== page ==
The Psychological Effects of War on Children - BORGEN

Psychological Problems of children

Emotional Problems / October 24, 2019

Professional Reference articles are written by UK doctors and are based on research evidence, UK and European Guidelines. They are designed for health professionals to use, so you may find the language more technical than the condition leaflets.

These can be usefully classified into psychosocial disorders, habit disorders, anxiety disorders, disruptive behaviour and sleeping problems.

Psychosocial disorders

These may manifest as disturbance in:

  • Emotions - eg, anxiety or depression.
  • Behaviour - eg, aggression.
  • Physical function - eg, psychogenic disorders.
  • Mental performance - eg, problems at school.

This range of disorders may be caused by a number of factors such as parenting style which is inconsistent or contradictory, family or marital problems, child abuse or neglect, overindulgence, injury or chronic illness, separation or bereavement.[, ]

The child's problems are often multi-factorial and the way in which they are expressed may be influenced by a range of factors including developmental stage, temperament, coping and adaptive abilities of family and the nature and duration of stress. In general, chronic stressors are more difficult to deal with than isolated stressful events.

Children do not always display their reactions to events immediately, although they may emerge later. Anticipatory guidance can be helpful to parents and children in that parents can attempt to prepare children in advance of any potentially traumatic events - eg, elective surgery or separation. Children should be allowed to express their true fears and anxieties about impending events.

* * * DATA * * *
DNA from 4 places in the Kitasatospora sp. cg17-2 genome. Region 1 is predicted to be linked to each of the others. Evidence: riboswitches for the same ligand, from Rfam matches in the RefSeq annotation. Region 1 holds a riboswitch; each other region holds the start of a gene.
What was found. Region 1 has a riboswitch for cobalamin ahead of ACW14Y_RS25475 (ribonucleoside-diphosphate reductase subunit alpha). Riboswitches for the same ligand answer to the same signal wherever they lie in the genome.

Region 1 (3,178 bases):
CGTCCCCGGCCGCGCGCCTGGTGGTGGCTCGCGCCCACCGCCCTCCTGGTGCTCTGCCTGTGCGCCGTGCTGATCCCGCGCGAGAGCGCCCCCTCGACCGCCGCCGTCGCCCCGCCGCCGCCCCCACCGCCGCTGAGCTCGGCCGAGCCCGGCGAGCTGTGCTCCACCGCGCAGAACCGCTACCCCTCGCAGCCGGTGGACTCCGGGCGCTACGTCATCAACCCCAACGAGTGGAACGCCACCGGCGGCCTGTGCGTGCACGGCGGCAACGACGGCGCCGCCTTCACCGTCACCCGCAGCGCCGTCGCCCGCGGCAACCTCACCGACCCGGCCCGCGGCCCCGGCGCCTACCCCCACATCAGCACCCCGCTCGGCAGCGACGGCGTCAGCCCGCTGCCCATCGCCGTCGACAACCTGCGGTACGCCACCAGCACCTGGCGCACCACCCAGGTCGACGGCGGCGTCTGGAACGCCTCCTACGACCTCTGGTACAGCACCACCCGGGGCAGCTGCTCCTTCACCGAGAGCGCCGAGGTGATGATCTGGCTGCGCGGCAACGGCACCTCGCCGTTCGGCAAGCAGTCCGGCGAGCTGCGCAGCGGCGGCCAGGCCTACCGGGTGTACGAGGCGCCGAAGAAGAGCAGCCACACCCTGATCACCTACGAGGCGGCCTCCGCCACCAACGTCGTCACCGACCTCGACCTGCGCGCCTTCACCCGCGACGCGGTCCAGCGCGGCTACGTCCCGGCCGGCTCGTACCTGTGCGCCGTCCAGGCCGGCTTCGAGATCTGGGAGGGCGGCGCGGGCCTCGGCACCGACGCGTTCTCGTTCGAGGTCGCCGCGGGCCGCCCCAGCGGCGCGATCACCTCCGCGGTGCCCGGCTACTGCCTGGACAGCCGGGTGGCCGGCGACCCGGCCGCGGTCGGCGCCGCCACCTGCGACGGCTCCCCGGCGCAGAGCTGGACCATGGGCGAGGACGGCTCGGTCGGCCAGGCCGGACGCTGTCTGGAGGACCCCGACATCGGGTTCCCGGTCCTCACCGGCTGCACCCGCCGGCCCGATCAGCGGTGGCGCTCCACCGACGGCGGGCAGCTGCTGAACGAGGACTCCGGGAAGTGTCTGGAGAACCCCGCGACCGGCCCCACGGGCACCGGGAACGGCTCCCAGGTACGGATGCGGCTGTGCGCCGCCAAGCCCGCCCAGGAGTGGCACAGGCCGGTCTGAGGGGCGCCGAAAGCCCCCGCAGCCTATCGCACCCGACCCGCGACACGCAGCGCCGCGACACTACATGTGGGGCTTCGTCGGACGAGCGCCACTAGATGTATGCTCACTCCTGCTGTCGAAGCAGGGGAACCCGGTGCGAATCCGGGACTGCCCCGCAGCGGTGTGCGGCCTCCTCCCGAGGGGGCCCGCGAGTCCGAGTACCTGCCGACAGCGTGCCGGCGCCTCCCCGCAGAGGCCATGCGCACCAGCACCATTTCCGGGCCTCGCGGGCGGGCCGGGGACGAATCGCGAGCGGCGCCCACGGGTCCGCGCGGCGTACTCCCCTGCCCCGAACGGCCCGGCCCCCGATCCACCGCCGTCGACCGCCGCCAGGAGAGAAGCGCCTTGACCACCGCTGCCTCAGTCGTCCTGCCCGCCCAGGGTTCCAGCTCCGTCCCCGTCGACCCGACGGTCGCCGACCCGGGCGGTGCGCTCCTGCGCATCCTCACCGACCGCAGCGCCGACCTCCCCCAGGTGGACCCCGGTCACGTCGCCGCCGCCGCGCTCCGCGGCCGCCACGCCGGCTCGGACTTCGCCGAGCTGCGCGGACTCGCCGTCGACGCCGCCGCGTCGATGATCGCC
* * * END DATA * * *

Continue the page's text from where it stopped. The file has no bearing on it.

In stressful situations, young children will tend to react with impaired physiological functions such as feeding and sleeping disturbances. Older children may exhibit relationship disturbances with friends and family, poor school performance, behavioural regression to an earlier developmental stage and development of specific psychological disorders such as phobia or psychosomatic illness.[, ]

It can be difficult to assess whether the behaviour of such children is normal or sufficiently problematical to require intervention. Judgement will need to take into account the frequency, range and intensity of symptoms and the extent to which they cause impairment.

Habit disorders

These include a range of phenomena that may be described as tension-reducing.

Tension-reducing habit disorders
Thumb sucking Repetitive vocalisations Tics
Nail biting Hair pulling Breath holding
Air swallowing Head banging Manipulating parts of the body
Body rocking Hitting or biting themselves

All children will at some developmental stage display repetitive behaviours but whether they may be considered as disorders depends on their frequency and persistence and the effect they have on physical, emotional and social functioning. These habit behaviours may arise originally from intentional movements which become repeated and then incorporated into the child's customary behaviour. Some habits arise in imitation of adult behaviour. Other habits such as hair pulling or head banging develop as a means of providing a form of sensory input and comfort when the child is alone.